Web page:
Nation-building processes comprise not only of creating a collectivity but also of defining its borders through abjection. This research will analyse how theatre has served the processes of national abjection, and how abjected minorities have used theatre to negotiate the politics of belonging in Turkey and its diasporas. Employing a rigorous transdisciplinary theoretical and methodological framework, the project will study the key role theatre has played in the constitution of “the Turkish nation” and its Others.

Staging National Abjection covers the period from the rise of European-style theatre in the Ottoman Empire in the mid-nineteenth century to contemporary productions. Using both mainstream and alternative archives and ethnographic research methods, the project will investigate topics of vital importance that have received limited academic attention: theatre productions involving Armenians after 1915; negotiation of sexuality and national identity in queer dramas; Islamic theatre in Turkey and its European diasporas; Sephardic Jewish theatre in Turkey and diasporic productions in Israel and Europe; and Alevi theatre in Turkey and Europe. These case studies will bring different perspectives to the issue of national abjection, and provide insights into the political economy of contemporary Turkish theatre responding to pressures of a conservative neoliberal government.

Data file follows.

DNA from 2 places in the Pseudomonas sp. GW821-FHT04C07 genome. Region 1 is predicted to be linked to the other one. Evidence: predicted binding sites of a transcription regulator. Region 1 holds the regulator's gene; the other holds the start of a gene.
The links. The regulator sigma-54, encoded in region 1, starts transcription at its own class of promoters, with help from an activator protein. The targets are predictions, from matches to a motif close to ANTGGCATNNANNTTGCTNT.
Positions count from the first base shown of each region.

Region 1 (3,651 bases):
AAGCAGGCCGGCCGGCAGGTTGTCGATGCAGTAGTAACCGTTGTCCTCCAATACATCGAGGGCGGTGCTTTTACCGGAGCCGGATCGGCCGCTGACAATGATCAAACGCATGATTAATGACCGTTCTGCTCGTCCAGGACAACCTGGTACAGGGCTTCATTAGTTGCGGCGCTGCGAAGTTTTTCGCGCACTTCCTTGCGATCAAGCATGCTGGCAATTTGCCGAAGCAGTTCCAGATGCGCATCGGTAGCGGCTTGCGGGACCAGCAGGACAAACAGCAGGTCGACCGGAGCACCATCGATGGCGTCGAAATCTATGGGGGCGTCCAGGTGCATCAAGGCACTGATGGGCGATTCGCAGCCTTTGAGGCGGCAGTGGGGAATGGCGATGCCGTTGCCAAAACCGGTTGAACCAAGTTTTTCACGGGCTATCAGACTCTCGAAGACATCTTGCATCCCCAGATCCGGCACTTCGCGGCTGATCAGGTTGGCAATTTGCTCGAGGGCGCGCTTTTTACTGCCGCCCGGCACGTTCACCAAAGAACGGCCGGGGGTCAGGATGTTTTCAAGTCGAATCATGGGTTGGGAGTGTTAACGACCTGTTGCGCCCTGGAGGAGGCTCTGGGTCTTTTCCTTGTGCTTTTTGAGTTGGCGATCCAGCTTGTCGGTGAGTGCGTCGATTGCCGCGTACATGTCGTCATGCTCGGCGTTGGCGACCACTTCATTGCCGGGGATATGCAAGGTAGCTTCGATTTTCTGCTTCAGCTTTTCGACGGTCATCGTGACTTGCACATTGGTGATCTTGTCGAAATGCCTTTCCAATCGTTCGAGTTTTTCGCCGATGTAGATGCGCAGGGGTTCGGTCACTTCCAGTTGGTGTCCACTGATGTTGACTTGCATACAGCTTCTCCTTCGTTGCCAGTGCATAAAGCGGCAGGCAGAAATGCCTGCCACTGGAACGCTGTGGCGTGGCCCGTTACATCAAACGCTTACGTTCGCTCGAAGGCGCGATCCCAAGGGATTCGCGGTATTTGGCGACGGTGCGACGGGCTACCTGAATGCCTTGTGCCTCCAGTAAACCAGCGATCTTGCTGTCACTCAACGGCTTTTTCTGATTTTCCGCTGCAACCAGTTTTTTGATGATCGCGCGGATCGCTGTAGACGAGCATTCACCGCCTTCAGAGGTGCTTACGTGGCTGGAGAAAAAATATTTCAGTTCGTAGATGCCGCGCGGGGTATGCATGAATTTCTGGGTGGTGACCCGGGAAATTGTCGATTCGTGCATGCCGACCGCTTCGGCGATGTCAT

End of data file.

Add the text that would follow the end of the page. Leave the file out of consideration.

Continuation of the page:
Using the case of Turkey as a vantage point, this project will ask critical questions of broader theoretical significance about the role of theatre in regulating the politics of belonging in the nation-state, and about the relationship between artistic performance and the everyday performance of citizenship. This research will illustrate the political tensions that define Turkey and its growing diasporas, advance our understanding of diasporic and refugee theatre in Europe, and provide ground-breaking insights into cultural politics in post-Imperial contexts and illiberal democracies.